Unsecured lending jumped by 9.1{06aeb1921e0b802d2bd9c766bc98fb11cc6a46c2b0593ed9c88a0e29cf417a34} in January compared to the year before. This marks the largest annual increase in a decade.

Consumers borrowed £1.6bn in January, up from £1.1bn the month before.  Bank of England has provided this data.

It is the second-highest level of unsecured consumer debt since June 2005, after November 2015.

The rise in borrowing coincided with the January sales period and this saw Britons “rediscover their zeal for borrowing”, according to Samuel Tombs, chief UK economist at Pantheon Macroeconomics.

This mirrored the trend in November, when the Black Friday sales encouraged spending. During this time unsecured lending rose to its highest level in more than 10 years.

This will raise concerns for policy makers over the increasing levels of personal debt, and the stability of the economic recovery.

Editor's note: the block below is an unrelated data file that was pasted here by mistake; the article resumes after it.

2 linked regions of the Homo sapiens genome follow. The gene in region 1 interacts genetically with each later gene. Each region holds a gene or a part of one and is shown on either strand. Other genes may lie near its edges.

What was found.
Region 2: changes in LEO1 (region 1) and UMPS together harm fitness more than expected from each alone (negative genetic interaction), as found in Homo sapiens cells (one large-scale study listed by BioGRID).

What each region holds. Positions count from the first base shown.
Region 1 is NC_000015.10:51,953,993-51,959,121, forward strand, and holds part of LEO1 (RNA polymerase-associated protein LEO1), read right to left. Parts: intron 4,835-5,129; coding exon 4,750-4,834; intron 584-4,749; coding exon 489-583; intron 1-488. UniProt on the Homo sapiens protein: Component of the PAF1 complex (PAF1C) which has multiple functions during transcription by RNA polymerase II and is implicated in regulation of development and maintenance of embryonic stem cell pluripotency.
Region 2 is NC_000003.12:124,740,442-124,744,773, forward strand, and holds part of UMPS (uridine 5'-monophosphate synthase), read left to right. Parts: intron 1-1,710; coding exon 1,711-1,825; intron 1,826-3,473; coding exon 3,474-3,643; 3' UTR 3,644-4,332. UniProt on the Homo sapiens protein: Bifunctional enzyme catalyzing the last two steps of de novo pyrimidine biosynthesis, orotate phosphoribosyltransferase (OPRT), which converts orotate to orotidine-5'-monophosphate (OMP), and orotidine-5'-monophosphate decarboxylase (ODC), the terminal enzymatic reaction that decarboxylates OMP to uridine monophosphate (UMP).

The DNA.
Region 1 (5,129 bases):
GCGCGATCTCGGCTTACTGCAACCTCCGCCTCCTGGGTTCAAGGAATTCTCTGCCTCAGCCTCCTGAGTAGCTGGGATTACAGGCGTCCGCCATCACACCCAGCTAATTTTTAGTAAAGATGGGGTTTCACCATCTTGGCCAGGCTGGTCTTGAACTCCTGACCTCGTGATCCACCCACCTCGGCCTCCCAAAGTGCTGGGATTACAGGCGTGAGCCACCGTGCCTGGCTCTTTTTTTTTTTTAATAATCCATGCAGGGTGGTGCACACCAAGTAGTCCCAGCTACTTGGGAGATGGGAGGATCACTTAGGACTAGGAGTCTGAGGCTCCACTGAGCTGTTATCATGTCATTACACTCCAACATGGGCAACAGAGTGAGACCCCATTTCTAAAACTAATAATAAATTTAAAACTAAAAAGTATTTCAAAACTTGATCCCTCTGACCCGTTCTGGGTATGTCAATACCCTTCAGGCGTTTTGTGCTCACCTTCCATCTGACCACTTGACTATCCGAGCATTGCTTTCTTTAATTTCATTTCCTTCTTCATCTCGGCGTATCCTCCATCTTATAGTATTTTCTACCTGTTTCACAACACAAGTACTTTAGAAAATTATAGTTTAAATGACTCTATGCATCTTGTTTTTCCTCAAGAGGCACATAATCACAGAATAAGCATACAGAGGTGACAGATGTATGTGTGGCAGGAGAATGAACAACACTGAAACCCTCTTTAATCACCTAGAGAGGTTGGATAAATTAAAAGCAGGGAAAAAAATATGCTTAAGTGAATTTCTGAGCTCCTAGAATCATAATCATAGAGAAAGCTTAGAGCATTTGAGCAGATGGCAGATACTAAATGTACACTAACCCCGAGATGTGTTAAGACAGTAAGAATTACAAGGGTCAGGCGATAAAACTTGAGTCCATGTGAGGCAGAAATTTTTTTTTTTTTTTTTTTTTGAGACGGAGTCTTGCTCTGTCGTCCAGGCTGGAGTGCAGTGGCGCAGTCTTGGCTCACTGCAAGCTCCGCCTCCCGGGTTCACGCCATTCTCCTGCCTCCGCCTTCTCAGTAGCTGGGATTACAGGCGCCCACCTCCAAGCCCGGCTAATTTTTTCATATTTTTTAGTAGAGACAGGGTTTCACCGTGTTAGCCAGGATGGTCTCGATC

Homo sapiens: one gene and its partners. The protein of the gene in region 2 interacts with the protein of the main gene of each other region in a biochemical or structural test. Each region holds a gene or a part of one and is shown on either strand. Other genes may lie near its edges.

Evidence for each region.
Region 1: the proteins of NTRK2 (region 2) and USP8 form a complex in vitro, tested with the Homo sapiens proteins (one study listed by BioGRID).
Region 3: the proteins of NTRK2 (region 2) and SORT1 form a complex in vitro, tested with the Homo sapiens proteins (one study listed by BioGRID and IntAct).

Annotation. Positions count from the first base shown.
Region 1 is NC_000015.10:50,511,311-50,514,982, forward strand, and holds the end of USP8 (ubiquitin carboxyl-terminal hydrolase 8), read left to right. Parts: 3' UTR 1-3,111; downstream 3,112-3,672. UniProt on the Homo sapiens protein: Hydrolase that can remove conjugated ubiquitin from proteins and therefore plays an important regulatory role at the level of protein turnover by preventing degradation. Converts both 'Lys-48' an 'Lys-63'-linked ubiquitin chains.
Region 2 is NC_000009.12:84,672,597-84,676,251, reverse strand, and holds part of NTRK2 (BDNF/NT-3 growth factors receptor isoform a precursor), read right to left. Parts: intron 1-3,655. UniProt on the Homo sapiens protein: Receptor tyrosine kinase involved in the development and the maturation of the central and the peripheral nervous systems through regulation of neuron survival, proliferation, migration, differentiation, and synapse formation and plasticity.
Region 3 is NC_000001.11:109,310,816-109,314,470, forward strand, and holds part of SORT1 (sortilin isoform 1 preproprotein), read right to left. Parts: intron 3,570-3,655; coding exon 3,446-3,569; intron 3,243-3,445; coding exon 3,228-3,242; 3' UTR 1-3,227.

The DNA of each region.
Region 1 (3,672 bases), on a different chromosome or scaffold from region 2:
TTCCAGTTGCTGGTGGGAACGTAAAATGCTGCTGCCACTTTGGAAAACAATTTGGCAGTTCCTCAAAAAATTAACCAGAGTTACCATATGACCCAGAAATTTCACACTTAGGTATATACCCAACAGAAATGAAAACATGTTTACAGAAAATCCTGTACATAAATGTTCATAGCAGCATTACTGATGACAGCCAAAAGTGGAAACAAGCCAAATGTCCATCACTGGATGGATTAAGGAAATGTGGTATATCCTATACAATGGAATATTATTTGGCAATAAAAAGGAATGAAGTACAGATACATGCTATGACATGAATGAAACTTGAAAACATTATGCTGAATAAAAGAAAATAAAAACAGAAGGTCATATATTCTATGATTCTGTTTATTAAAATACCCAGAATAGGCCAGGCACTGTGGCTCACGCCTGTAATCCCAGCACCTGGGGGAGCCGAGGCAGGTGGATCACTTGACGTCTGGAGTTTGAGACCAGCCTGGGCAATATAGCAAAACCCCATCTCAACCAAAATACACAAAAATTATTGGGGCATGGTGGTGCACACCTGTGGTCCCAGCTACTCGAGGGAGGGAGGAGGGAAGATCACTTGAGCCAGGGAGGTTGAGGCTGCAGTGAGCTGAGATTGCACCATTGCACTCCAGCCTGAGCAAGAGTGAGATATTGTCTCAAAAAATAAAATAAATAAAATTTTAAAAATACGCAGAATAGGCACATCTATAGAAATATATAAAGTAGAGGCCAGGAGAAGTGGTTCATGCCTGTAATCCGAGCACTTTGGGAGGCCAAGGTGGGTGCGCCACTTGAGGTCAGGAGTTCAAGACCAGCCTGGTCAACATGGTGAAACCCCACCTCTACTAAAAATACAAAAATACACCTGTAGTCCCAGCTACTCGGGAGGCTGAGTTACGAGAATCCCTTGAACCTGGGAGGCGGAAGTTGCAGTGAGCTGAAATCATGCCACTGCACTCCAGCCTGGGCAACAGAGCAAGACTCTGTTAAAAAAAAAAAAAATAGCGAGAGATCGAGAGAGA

Chief economist at IHS, Howard Archer, said: “January’s spike back up in unsecured consumer credit may fuel concern that consumers are borrowing more and saving less to finance their spending.

“Increased consumer willingness to borrow has likely been a consequence of relatively high consumer confidence and extended low interest rates.”

The data provided by Bank of England also revealed UK mortgage approvals hit a two-year high in January.

Mortgage approvals for house purchases climbed to 74,581 in January from 71,335 in December. This is the second-highest level since December 2007.

The figure will have been increased by people rushing to buy property before the 3{06aeb1921e0b802d2bd9c766bc98fb11cc6a46c2b0593ed9c88a0e29cf417a34} stamp-duty surcharge for buy-to-let properties kicks in in April.


Source: Sky News